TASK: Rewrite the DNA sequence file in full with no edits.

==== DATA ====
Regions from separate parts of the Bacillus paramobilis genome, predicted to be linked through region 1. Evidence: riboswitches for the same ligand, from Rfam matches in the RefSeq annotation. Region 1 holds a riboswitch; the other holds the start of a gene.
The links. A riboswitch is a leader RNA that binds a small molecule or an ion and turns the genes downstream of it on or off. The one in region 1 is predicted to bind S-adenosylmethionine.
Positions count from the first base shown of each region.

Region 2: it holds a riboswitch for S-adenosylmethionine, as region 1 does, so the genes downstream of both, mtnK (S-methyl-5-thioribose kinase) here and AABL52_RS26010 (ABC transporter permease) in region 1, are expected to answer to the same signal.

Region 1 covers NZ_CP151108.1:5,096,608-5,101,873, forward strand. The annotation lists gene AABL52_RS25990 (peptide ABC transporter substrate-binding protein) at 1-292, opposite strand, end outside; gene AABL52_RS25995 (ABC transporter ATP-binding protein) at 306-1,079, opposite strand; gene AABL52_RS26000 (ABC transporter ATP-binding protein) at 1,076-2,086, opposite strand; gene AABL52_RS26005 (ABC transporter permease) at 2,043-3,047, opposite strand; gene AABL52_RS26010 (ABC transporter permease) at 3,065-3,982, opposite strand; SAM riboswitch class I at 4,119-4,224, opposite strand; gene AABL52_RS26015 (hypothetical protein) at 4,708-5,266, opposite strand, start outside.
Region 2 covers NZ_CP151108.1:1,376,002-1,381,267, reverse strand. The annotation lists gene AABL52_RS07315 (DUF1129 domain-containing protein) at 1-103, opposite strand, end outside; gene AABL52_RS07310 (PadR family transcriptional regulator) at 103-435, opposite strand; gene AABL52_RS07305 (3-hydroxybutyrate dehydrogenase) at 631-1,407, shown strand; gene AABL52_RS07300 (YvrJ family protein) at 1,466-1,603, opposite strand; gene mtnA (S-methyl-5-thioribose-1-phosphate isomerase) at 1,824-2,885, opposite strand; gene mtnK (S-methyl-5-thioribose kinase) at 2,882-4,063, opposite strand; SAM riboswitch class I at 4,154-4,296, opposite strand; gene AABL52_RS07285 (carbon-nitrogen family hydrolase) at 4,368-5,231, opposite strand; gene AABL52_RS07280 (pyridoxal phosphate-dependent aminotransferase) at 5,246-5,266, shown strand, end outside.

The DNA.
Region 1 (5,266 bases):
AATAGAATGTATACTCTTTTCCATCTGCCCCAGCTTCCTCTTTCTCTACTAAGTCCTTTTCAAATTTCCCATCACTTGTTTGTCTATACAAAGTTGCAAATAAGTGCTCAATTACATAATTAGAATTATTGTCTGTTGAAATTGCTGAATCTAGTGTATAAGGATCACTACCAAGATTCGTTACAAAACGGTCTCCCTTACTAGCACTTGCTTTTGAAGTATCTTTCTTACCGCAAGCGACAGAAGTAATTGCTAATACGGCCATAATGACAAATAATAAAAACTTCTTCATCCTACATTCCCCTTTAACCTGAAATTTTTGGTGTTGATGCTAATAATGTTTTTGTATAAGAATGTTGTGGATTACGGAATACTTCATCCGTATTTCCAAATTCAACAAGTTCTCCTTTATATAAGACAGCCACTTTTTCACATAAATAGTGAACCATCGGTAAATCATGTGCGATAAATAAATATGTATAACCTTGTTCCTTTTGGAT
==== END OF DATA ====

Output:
Regions from separate parts of the Bacillus paramobilis genome, predicted to be linked through region 1. Evidence: riboswitches for the same ligand, from Rfam matches in the RefSeq annotation. Region 1 holds a riboswitch; the other holds the start of a gene.
The links. A riboswitch is a leader RNA that binds a small molecule or an ion and turns the genes downstream of it on or off. The one in region 1 is predicted to bind S-adenosylmethionine.
Positions count from the first base shown of each region.

Region 2: it holds a riboswitch for S-adenosylmethionine, as region 1 does, so the genes downstream of both, mtnK (S-methyl-5-thioribose kinase) here and AABL52_RS26010 (ABC transporter permease) in region 1, are expected to answer to the same signal.

Region 1 covers NZ_CP151108.1:5,096,608-5,101,873, forward strand. The annotation lists gene AABL52_RS25990 (peptide ABC transporter substrate-binding protein) at 1-292, opposite strand, end outside; gene AABL52_RS25995 (ABC transporter ATP-binding protein) at 306-1,079, opposite strand; gene AABL52_RS26000 (ABC transporter ATP-binding protein) at 1,076-2,086, opposite strand; gene AABL52_RS26005 (ABC transporter permease) at 2,043-3,047, opposite strand; gene AABL52_RS26010 (ABC transporter permease) at 3,065-3,982, opposite strand; SAM riboswitch class I at 4,119-4,224, opposite strand; gene AABL52_RS26015 (hypothetical protein) at 4,708-5,266, opposite strand, start outside.
Region 2 covers NZ_CP151108.1:1,376,002-1,381,267, reverse strand. The annotation lists gene AABL52_RS07315 (DUF1129 domain-containing protein) at 1-103, opposite strand, end outside; gene AABL52_RS07310 (PadR family transcriptional regulator) at 103-435, opposite strand; gene AABL52_RS07305 (3-hydroxybutyrate dehydrogenase) at 631-1,407, shown strand; gene AABL52_RS07300 (YvrJ family protein) at 1,466-1,603, opposite strand; gene mtnA (S-methyl-5-thioribose-1-phosphate isomerase) at 1,824-2,885, opposite strand; gene mtnK (S-methyl-5-thioribose kinase) at 2,882-4,063, opposite strand; SAM riboswitch class I at 4,154-4,296, opposite strand; gene AABL52_RS07285 (carbon-nitrogen family hydrolase) at 4,368-5,231, opposite strand; gene AABL52_RS07280 (pyridoxal phosphate-dependent aminotransferase) at 5,246-5,266, shown strand, end outside.

The DNA.
Region 1 (5,266 bases):
AATAGAATGTATACTCTTTTCCATCTGCCCCAGCTTCCTCTTTCTCTACTAAGTCCTTTTCAAATTTCCCATCACTTGTTTGTCTATACAAAGTTGCAAATAAGTGCTCAATTACATAATTAGAATTATTGTCTGTTGAAATTGCTGAATCTAGTGTATAAGGATCACTACCAAGATTCGTTACAAAACGGTCTCCCTTACTAGCACTTGCTTTTGAAGTATCTTTCTTACCGCAAGCGACAGAAGTAATTGCTAATACGGCCATAATGACAAATAATAAAAACTTCTTCATCCTACATTCCCCTTTAACCTGAAATTTTTGGTGTTGATGCTAATAATGTTTTTGTATAAGAATGTTGTGGATTACGGAATACTTCATCCGTATTTCCAAATTCAACAAGTTCTCCTTTATATAAGACAGCCACTTTTTCACATAAATAGTGAACCATCGGTAAATCATGTGCGATAAATAAATATGTATAACCTTGTTCCTTTTGGAT